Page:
On September 28th, 2022, several banking trade groups have sued the CFPB, claiming it has exceeded its authority with anti-discrimination enforcement. The litigation challenges the CFPB’s recent update to the Unfair, Deceptive, or Abusive Acts or Practices (UDAAP) section of the CFPB’s exam manual because it exceeds its statutory authority and violates the Administrative Procedure Act (APA) in three ways:
The Bureau is exceeding its statutory authority outlined in the Dodd-Frank Act;
The updated manual is “arbitrary” and “capricious”, and;
The APA’s procedural requirements were violated as it constitutes a legislative rule that failed to go through notice and comment.
The trade groups sued in federal court in Texas after CFPB Director Rohit Chopra has been forcing banks to submit to regular tests of how their treatment of customers may inadvertently disadvantage certain groups, including racial minorities, by expanding the application of a law that did not specifically include anti-discrimination protections. The CFPB has not used the normal process for writing and introducing new regulations to make the change. Instead, it simply updated an exam manual, which banks use to assess their compliance with the law. Mr. Chopra has also prohibited banks from publicly speaking on the CFPB’s action against them regarding the matter “without prior written permission of the director”.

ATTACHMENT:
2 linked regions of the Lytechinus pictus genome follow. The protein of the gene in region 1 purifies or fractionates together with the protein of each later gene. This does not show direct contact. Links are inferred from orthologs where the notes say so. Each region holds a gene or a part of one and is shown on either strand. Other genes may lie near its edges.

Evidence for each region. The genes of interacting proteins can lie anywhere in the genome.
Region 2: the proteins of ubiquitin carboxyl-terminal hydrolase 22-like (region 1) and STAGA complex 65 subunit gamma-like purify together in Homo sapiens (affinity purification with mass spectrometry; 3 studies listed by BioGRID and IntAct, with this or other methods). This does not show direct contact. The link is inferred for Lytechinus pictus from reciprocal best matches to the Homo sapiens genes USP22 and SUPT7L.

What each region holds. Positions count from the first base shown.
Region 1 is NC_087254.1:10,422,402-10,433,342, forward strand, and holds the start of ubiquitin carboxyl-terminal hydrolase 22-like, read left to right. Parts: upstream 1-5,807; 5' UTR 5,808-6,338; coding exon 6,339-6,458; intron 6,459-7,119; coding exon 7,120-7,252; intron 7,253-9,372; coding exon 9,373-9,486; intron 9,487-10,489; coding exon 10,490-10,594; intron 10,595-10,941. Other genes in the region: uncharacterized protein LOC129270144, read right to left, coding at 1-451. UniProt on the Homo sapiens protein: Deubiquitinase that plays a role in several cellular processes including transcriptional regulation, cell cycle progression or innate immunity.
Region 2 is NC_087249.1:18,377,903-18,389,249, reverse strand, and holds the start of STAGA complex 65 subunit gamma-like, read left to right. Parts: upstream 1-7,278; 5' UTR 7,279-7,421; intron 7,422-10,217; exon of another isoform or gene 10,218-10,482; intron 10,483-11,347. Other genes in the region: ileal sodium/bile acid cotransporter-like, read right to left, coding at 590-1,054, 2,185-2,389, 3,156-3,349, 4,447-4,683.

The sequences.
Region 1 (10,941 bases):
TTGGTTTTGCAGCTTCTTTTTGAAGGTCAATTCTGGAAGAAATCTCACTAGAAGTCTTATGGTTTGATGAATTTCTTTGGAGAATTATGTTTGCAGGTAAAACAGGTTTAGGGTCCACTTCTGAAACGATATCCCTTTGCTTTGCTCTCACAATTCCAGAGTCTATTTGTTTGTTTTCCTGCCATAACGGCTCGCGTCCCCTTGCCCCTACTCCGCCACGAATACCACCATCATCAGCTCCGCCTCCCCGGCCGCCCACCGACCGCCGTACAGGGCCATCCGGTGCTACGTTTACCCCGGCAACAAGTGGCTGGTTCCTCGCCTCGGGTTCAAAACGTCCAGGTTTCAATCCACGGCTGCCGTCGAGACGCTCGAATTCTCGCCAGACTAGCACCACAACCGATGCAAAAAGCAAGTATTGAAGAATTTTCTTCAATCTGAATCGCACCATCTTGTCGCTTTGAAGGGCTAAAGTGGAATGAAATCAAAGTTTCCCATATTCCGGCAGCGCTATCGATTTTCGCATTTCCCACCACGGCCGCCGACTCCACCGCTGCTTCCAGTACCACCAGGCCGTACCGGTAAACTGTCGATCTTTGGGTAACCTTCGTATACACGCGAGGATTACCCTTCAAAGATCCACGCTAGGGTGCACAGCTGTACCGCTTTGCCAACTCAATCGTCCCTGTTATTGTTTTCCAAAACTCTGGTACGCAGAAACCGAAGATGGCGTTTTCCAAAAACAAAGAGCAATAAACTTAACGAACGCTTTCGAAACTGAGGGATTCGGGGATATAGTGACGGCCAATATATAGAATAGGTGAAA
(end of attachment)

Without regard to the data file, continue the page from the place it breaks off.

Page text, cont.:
The provision in the Dodd-Frank Act prevents banks from engaging in “unfair, deceptive or abusive acts or practices”. The CFPB added “discrimination” and “disparate impact” as categories to its regular exams of banks and other lenders. The trade groups claim that the law was not supposed to cover discrimination. Newly added categories are raising the costs of compliance by forcing banks to document in new ways, and are becoming costly for banks that need to pay for lawyers to deal with the CFPB coming after them with questions about their products.
It is unusual for Banks’ lobbying groups to sue regulators. The last lawsuit was in 2013, over another provision of Dodd-Frank, the Volcker Rule. The trade group dropped the lawsuit after regulators made the changes it was seeking.
The banks say that they have no issue with regulators enforcing existing anti-discrimination laws. However, making significant change to a rule simply by updating an exam manual deprived banks of information they needed to determine what kinds of behaviors would violate the rule.
What are your thoughts on the CFPB's recent actions? Contact Firstline at (831) 325-3369 or email@example.com for questions or comments.